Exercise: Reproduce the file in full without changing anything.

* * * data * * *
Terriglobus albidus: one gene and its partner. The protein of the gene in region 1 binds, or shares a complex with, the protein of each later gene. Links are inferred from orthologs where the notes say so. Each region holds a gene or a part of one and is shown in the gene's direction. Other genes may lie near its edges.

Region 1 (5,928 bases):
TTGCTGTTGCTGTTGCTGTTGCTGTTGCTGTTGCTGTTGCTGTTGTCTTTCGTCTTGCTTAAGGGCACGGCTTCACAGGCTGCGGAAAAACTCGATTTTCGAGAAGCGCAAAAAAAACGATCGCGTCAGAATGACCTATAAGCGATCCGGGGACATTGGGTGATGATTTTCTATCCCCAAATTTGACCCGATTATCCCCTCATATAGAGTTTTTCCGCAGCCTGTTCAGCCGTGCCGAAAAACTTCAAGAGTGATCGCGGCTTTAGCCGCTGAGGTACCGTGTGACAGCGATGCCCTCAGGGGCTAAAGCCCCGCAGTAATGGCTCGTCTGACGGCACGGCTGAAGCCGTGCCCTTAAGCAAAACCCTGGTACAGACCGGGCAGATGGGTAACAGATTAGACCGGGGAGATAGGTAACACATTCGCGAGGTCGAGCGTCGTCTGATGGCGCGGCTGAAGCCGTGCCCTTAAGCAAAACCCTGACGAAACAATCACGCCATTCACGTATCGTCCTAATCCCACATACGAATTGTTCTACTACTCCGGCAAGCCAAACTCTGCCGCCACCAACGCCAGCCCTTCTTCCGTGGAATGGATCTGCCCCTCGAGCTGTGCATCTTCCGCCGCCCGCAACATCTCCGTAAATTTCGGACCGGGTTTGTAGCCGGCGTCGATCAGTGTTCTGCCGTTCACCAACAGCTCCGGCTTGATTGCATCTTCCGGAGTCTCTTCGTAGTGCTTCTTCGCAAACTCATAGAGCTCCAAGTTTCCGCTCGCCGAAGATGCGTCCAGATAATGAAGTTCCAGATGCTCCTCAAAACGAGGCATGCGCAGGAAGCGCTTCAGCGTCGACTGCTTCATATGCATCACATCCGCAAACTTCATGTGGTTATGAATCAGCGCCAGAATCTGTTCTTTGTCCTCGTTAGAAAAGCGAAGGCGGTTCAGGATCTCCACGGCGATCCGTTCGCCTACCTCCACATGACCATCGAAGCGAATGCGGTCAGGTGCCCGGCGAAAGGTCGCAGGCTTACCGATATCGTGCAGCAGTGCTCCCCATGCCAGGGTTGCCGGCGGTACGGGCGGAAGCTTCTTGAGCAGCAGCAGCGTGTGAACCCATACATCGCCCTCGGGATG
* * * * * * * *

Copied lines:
Terriglobus albidus: one gene and its partner. The protein of the gene in region 1 binds, or shares a complex with, the protein of each later gene. Links are inferred from orthologs where the notes say so. Each region holds a gene or a part of one and is shown in the gene's direction. Other genes may lie near its edges.

Region 1 (5,928 bases):
TTGCTGTTGCTGTTGCTGTTGCTGTTGCTGTTGCTGTTGCTGTTGTCTTTCGTCTTGCTTAAGGGCACGGCTTCACAGGCTGCGGAAAAACTCGATTTTCGAGAAGCGCAAAAAAAACGATCGCGTCAGAATGACCTATAAGCGATCCGGGGACATTGGGTGATGATTTTCTATCCCCAAATTTGACCCGATTATCCCCTCATATAGAGTTTTTCCGCAGCCTGTTCAGCCGTGCCGAAAAACTTCAAGAGTGATCGCGGCTTTAGCCGCTGAGGTACCGTGTGACAGCGATGCCCTCAGGGGCTAAAGCCCCGCAGTAATGGCTCGTCTGACGGCACGGCTGAAGCCGTGCCCTTAAGCAAAACCCTGGTACAGACCGGGCAGATGGGTAACAGATTAGACCGGGGAGATAGGTAACACATTCGCGAGGTCGAGCGTCGTCTGATGGCGCGGCTGAAGCCGTGCCCTTAAGCAAAACCCTGACGAAACAATCACGCCATTCACGTATCGTCCTAATCCCACATACGAATTGTTCTACTACTCCGGCAAGCCAAACTCTGCCGCCACCAACGCCAGCCCTTCTTCCGTGGAATGGATCTGCCCCTCGAGCTGTGCATCTTCCGCCGCCCGCAACATCTCCGTAAATTTCGGACCGGGTTTGTAGCCGGCGTCGATCAGTGTTCTGCCGTTCACCAACAGCTCCGGCTTGATTGCATCTTCCGGAGTCTCTTCGTAGTGCTTCTTCGCAAACTCATAGAGCTCCAAGTTTCCGCTCGCCGAAGATGCGTCCAGATAATGAAGTTCCAGATGCTCCTCAAAACGAGGCATGCGCAGGAAGCGCTTCAGCGTCGACTGCTTCATATGCATCACATCCGCAAACTTCATGTGGTTATGAATCAGCGCCAGAATCTGTTCTTTGTCCTCGTTAGAAAAGCGAAGGCGGTTCAGGATCTCCACGGCGATCCGTTCGCCTACCTCCACATGACCATCGAAGCGAATGCGGTCAGGTGCCCGGCGAAAGGTCGCAGGCTTACCGATATCGTGCAGCAGTGCTCCCCATGCCAGGGTTGCCGGCGGTACGGGCGGAAGCTTCTTGAGCAGCAGCAGCGTGTGAACCCATACATCGCCCTCGGGATG